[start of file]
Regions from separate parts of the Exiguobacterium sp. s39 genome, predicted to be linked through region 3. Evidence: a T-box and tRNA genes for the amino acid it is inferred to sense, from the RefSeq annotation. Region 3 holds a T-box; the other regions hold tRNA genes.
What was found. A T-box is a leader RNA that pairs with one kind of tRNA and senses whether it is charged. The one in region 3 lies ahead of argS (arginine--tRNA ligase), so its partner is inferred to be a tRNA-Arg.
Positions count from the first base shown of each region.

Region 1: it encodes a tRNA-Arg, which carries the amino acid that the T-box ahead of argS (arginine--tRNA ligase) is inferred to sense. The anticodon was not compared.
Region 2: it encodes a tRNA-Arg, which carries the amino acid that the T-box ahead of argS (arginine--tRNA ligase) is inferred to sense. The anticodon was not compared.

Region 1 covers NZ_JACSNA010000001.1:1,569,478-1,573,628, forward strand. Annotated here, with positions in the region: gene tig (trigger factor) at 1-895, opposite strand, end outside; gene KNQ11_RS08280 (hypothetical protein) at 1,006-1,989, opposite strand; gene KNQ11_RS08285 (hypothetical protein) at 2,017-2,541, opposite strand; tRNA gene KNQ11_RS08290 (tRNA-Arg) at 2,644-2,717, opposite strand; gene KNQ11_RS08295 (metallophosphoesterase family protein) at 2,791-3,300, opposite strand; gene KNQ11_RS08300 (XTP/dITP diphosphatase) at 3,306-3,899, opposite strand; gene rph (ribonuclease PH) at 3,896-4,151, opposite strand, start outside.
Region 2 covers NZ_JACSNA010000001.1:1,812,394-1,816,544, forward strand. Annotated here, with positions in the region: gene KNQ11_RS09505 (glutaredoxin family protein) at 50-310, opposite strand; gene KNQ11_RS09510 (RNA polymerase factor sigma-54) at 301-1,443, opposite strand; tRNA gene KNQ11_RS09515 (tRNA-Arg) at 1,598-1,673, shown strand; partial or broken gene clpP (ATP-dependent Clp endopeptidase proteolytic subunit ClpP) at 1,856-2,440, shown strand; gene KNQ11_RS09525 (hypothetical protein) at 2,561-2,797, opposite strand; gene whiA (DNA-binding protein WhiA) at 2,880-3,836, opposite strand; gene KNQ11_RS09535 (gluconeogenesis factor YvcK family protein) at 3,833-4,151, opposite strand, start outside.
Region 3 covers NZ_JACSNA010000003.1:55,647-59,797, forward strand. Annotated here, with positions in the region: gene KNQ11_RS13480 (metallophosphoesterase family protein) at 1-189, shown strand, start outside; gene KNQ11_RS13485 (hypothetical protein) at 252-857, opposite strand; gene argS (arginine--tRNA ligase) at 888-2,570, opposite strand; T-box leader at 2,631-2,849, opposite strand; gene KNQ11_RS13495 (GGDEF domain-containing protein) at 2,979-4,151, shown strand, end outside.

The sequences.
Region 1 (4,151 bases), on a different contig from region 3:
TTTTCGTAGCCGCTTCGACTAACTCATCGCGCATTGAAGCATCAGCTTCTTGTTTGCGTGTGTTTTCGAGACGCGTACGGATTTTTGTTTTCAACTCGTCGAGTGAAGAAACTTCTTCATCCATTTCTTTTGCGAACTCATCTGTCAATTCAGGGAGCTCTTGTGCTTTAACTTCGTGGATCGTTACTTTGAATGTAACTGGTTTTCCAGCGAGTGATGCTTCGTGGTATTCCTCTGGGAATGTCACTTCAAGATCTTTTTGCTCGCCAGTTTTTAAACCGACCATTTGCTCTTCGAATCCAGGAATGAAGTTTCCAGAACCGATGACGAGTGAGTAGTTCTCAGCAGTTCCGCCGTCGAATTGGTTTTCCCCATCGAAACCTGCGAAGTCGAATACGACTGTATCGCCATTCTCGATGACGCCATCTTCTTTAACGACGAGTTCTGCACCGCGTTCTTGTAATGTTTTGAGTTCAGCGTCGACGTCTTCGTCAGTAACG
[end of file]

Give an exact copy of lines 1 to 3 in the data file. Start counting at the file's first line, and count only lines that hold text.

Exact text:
Regions from separate parts of the Exiguobacterium sp. s39 genome, predicted to be linked through region 3. Evidence: a T-box and tRNA genes for the amino acid it is inferred to sense, from the RefSeq annotation. Region 3 holds a T-box; the other regions hold tRNA genes.
What was found. A T-box is a leader RNA that pairs with one kind of tRNA and senses whether it is charged. The one in region 3 lies ahead of argS (arginine--tRNA ligase), so its partner is inferred to be a tRNA-Arg.
Positions count from the first base shown of each region.